Newswise — EVANSTON, Ill. --- Newly installed EPA Administrator Scott Pruitt said last week he does not believe carbon dioxide to be a primary contributor to global warming.
“I think that measuring with precision human activity on the climate is something very challenging to do, and there's tremendous disagreement about the degree of impact, so no, I would not agree that it's a primary contributor to the global warming that we see,” Pruitt said on CNBC’s Squawk Box
The following Northwestern University experts are available to weigh in on Pruitt’s controversial remarks, which caused an uproar in the environmental community and beyond.
Daniel Horton Assistant professorDepartment of Earth and Planetary Sciences Weinberg College of Arts and SciencesMember of the Climate Change Research Group at NorthwesternEmail: firstname.lastname@example.orgPhone: 847-467-6185 (office)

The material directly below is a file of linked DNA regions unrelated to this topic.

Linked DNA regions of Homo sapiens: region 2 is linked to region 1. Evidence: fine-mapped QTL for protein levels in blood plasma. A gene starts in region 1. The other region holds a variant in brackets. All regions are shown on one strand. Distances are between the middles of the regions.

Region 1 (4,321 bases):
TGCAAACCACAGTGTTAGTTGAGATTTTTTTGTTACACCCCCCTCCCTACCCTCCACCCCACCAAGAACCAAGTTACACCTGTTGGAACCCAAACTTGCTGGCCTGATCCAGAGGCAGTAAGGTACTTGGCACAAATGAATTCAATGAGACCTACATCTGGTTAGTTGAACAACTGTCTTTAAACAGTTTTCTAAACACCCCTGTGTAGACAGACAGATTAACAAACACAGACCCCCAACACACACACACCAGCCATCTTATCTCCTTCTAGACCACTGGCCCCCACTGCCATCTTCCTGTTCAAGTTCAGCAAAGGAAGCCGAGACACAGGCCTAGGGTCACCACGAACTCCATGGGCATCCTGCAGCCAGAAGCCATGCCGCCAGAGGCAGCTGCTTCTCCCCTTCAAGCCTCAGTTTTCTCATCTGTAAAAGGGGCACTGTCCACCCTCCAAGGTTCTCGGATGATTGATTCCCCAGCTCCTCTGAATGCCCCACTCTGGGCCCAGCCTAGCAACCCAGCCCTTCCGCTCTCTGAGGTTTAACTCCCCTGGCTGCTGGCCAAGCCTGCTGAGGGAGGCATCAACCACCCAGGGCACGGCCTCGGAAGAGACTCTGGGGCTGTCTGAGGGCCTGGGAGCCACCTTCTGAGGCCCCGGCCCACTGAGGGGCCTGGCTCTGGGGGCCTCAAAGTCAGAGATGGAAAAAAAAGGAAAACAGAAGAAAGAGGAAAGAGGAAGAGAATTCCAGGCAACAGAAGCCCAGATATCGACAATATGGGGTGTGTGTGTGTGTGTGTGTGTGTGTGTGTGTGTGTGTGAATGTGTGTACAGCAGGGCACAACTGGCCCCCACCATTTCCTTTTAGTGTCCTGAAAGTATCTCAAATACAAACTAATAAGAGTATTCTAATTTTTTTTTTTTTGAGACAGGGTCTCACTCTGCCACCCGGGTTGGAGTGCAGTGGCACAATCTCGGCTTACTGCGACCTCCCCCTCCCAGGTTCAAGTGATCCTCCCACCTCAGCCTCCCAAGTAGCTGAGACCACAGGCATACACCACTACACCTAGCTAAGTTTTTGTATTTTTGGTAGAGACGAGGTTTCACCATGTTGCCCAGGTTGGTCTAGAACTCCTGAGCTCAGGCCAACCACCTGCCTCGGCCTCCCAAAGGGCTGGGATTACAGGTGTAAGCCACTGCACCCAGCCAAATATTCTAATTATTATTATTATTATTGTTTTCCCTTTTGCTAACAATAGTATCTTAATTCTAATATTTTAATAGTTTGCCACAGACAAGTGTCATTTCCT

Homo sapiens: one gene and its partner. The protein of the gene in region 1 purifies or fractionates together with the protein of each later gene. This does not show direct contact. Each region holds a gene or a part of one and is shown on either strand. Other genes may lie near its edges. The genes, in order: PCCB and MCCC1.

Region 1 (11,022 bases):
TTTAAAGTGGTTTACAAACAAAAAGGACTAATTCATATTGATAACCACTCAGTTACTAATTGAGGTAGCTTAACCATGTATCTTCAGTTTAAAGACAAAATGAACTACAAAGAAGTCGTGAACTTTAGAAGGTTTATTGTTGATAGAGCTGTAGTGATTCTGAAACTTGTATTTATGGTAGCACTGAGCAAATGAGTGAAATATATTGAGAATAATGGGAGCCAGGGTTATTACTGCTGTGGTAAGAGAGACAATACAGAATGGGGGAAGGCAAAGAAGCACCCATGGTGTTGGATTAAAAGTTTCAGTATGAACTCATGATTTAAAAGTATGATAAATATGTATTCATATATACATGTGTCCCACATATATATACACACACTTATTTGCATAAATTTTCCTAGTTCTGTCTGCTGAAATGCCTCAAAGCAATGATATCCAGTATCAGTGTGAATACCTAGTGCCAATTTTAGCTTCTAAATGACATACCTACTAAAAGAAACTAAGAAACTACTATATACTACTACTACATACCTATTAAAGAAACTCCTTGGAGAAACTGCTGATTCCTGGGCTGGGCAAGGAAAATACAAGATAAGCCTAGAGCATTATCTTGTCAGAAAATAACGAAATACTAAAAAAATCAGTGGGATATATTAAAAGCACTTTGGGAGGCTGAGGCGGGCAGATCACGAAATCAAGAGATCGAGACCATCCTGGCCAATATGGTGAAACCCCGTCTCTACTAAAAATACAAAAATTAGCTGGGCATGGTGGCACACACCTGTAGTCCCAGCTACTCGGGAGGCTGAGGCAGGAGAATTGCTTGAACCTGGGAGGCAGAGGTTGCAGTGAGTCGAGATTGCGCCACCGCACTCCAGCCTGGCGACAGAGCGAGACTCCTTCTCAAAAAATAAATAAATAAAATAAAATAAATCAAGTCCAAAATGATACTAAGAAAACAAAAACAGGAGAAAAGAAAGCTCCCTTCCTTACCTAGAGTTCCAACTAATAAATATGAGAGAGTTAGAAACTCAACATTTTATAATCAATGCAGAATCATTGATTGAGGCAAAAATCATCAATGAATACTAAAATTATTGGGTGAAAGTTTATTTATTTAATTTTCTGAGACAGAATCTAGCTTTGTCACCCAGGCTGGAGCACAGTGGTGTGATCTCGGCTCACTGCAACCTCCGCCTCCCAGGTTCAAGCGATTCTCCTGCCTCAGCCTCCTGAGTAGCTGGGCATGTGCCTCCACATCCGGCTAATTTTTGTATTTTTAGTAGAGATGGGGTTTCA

"Earth scientists have known for more than a century that greenhouse gases, of which carbon dioxide is one, warm the planet. Svante Arrhenius, winner of the Nobel Prize in Chemistry, developed this idea in 1896 using principles from the fields of physics and chemistry. Arrhenius’ ideas have been rigorously tested and verified by innumerable scientists and scientific organizations over the past century. These individuals and organizations all agree: the recently observed warming of our planet is unequivocally attributable to increased emissions of greenhouse gases.”
“There is very strong evidence, in the form of independent chemical attributes of atmospheric composition, that unequivocally links observed changes in atmospheric carbon dioxide to fossil fuel combustion. Independent verification of a result by different measurements is one of the key criteria for scientific confidence in a conclusion.”